Psalms

Saturday Psalter: Genevan, Psalm 17

Responsive Psalm: Psalm 119:9-16

Here is my translation of Psalm 119:9-16 for Sunday’s Responsive Psalm:

Pastor: How does a young man purify his paths?

People: By taking heed to your word.

With my whole heart have I sought you;

O let me not wander from your commandments!

Your word have I hid in my heart,

That I might not sin before you.

Blessed are you, O Yahweh,

Teach me your statues.

With my lips have I recounted all the judgments of your mouth.

In following your testimonies I have rejoiced, as over all riches.

 In your precepts I meditate,

And I behold attentively your paths.

In your statutes I delight myself;

I will not forget your word.           

 All:  Amen! Yes, Amen!

Rev. Brian Penney provides a version of this psalm for singing.

C.S. Lewis on the Psalms

Lewis argues that the reason he first deals with Judgment in the Psalms is because his generation “was brought up to eat everything on the plate; and it was sound principle of nursery gastronomy to polish off the nasty things first and leave the tidbits to the end.” These nasty tidbits are the legitimate and wise cries of a people dependent on their God to act on their behalf.

C.S. Lewis did not often attempt to interpret biblical passages. He was a scholar of literature. He begins his Reflections on the Psalms by making that quite clear: “This is not a work of scholarship.” This is a fortunate introductory remark, but I will add also that this is not a work of biblical scholarship. Lewis overlooks fundamental aspects of general theology, in order to reveal emotional observations from the Psalter. Though he notices the conspicuous presence of parallelisms in the Hebrew language and the beautiful nature of poetry, which Lewis consider to be a “a little incarnation,” yet, he fails to see the harmony of the Psalter with God’s redemptive history. The Psalms are not the utterances of an immature people, they are the breath of a people who understand history and its telos. They are not naive, or “almost childish,” they are the expectations of a people that their God will fulfill and bring to pass his promises of justice. He will vindicate them and bring them to green pastures. Though Lewis finds a purpose for these “terribble (imprecatory) psalms” in the devotional life, the reality is that they should be also used as tools and utterances from God’s people of all ages; not to remain in the privacy of Christian piety, but the public declaration of the Christian gospel.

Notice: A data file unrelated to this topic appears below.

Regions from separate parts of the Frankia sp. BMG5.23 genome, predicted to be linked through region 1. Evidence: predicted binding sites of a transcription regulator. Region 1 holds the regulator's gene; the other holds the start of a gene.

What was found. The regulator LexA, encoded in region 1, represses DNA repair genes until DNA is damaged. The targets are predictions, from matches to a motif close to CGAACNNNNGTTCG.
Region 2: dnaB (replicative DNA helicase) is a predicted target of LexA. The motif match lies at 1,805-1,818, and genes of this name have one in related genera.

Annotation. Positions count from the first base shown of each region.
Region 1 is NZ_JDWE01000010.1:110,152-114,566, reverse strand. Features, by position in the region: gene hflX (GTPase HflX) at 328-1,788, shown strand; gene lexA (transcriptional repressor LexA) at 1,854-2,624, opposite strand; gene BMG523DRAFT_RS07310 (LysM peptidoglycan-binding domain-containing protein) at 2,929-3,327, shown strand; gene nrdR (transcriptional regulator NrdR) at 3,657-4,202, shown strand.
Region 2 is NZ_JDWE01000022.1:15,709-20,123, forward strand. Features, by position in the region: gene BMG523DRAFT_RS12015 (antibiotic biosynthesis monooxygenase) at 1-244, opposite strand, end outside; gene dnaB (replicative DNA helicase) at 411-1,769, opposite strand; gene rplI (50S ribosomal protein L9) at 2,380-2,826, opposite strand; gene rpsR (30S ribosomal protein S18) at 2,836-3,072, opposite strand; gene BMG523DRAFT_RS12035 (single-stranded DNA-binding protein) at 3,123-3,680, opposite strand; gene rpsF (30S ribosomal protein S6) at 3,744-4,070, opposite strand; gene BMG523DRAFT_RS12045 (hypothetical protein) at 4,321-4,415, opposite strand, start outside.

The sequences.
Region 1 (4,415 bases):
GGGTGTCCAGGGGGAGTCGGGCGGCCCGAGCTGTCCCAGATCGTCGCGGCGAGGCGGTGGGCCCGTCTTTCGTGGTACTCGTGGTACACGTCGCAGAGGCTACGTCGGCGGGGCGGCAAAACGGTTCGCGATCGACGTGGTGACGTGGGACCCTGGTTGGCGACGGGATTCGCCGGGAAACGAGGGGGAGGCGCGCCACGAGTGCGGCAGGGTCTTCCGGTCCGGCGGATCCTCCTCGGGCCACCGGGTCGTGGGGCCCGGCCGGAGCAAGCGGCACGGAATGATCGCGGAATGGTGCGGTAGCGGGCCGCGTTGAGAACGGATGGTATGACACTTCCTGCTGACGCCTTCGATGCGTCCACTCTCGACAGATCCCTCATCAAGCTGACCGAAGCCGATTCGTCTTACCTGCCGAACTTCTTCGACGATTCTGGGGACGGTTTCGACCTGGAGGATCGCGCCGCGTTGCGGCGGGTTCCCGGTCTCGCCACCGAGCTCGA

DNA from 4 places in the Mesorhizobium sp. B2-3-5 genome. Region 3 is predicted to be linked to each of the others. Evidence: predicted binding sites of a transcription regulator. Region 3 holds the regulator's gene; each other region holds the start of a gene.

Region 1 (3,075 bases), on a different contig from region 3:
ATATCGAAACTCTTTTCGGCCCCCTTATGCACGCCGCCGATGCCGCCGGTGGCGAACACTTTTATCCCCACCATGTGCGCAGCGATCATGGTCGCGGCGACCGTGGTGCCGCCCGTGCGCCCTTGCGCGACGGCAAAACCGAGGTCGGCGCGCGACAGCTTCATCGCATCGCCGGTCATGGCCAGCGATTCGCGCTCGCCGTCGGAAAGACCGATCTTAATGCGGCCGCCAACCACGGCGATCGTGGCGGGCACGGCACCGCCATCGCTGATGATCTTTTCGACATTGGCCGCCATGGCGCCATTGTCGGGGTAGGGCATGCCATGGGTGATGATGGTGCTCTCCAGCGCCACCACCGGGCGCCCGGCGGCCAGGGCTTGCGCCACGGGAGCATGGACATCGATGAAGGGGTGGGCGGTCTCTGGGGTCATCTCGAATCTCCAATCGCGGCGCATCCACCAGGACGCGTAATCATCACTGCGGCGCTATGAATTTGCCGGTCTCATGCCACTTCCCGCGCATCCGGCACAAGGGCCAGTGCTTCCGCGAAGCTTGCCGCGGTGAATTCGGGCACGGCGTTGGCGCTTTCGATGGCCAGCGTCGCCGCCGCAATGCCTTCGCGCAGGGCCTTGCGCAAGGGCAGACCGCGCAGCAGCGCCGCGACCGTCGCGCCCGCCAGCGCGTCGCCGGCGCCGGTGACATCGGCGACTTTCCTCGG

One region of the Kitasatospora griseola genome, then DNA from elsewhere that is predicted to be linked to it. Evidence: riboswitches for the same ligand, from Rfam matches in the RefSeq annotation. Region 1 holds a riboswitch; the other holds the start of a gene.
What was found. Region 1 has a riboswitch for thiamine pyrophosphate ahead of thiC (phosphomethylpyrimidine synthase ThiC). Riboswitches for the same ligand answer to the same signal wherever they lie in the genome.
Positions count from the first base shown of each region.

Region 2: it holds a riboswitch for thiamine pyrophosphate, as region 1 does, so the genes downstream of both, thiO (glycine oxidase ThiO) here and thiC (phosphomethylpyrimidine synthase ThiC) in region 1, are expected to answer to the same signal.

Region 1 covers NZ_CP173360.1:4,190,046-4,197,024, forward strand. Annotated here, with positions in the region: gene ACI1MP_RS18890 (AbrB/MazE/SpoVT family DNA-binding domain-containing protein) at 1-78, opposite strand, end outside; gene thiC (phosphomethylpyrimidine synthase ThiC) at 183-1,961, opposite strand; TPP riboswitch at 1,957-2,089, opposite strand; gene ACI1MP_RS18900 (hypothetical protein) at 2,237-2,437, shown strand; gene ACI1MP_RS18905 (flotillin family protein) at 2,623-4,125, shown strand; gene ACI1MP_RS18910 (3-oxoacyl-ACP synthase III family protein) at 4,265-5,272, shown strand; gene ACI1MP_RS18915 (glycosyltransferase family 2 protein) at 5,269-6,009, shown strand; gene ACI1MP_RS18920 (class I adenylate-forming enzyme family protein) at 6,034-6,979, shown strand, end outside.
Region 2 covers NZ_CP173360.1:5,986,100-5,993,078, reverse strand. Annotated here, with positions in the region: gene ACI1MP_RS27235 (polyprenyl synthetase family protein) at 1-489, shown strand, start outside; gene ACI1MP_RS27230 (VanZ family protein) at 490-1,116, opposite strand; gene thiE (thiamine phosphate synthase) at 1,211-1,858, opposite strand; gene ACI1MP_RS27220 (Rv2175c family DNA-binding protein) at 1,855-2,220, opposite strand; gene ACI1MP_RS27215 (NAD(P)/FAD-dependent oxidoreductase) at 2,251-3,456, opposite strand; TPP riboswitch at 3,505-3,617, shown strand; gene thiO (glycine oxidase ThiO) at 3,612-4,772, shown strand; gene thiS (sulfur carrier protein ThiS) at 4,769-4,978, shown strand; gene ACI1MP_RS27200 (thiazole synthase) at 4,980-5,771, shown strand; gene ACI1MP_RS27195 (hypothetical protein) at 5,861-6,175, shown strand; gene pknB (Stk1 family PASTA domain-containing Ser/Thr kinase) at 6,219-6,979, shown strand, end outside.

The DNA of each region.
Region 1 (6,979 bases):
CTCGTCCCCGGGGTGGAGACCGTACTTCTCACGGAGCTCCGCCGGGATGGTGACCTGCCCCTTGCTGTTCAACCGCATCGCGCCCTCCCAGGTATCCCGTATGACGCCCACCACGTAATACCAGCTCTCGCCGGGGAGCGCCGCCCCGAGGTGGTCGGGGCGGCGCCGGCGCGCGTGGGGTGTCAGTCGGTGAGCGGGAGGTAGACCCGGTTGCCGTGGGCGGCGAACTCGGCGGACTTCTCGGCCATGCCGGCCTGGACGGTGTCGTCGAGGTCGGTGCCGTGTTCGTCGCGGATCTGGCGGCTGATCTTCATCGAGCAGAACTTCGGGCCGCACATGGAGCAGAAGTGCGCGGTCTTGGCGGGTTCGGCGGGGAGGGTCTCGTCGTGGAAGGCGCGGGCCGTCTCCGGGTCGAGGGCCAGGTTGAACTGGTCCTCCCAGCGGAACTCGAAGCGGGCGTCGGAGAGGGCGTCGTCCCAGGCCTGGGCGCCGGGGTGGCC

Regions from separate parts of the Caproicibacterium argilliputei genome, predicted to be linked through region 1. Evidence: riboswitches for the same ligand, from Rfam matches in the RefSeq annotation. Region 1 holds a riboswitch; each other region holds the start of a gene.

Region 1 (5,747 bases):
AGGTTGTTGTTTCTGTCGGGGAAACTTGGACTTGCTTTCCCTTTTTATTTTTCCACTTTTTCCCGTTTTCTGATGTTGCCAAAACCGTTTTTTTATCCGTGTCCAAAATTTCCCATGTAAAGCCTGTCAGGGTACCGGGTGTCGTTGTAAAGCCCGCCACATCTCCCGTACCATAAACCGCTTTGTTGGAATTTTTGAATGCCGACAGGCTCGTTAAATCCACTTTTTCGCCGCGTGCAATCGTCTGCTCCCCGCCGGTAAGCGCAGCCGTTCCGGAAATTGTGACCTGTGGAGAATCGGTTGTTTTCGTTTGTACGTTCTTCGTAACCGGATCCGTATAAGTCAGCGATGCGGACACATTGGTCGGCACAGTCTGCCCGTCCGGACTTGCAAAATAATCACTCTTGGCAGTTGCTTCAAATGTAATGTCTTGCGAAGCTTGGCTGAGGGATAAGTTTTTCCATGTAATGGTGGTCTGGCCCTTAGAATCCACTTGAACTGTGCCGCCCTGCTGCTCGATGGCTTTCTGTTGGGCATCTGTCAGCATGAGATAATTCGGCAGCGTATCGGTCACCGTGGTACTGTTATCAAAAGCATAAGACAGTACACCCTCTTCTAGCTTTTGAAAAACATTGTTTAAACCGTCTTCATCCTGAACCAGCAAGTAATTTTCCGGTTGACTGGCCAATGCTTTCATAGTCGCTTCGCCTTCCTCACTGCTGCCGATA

The Young Man in Psalm 119:9

It is interesting that the etymology of the Hebrew nä·ar’ is rooted in the idea of a roaring lion (Jer. 31:58). The young man in Psalm 119 refers then to the genesis of the exploratory phase of his life. He is moving from infancy to adulthood. In this stage, his purity takes the center stage. His roaring becomes more evident. His presence is more noticeable. For the psalmist, this stage of life needs to be deeply rooted in the pure word of God (119:9), so that youthful roaring may not wander from Yahweh’s commandments (119:10).

Psalm 119, Brief Thoughts

This gigantic display of law-glory is a many-sided view of God’s Law-Word. It is the genuine delight of the psalmist to express his admiration and deepest regard for God’s revealed word, primarily in the Torah, and then in the whole revealed revelation. Every angle and every perspective is alphabetically reflected. Psalm 119 is God’s way of saying: “Here is my law from A to Z.”

Fourth Sunday in Lent: Psalm 107:1-9: Let the Redeemed of the Lord say so

People of God, this morning we are going to sample a little more of the Lenten journey in the Psalter by focusing on a small portion of the lengthy Psalm 107. This is a psalm of desperation.[1] It is a song of dire predicament, sincere petitions, a glorious pardon, and jubilant praise.[2] Though it specifies a variety of circumstances, this psalm does not want us to focus on the circumstances as much as it calls us to give thanks.

Oh give thanks to the Lord, for he is good,
for his steadfast love endures forever! More

Saturday Psalter: Genevan Psalm 13

Genevan, Psalm 13 (Words)

Psalm 107 described in one sentence

Psalm 107 is given so that we may remember that trials are not the end, but the beginning of a journey that culminates on Resurrection Sunday.

Baptism, Spiritual Rock, and Wilderness Wanderings

Psalm 107 speaks of the many ways in which Israel suffered. Those sufferings had a greater purpose. As Israel meditated on their journey they would remember the many ways God has protected and provided. They were to give thanks to Yahweh (Ps. 107:2) for rescuing them from their hunger and thirst, but also–as Paul says in I Corinthians 10–for providing them a new baptism. God was preparing them to be a royal nation. Ultimately, as Augustine observes, God was preparing them to be baptized so that they might make an end to their enemies. Psalm 107 is a sacramental psalm. It is suffering for the sake of glory; thirst for the sake of living waters.

Let the ga’al of Yahweh say so

Psalm 107 draws our attention to the kinsman redeemer (Let the redeemed of Yahweh say so). The gä·al’ takes us back to the ransoming of Ruth. Ruth (bridal) rejoices in her deliverance, and so Israel (bridal) gives thanks to God.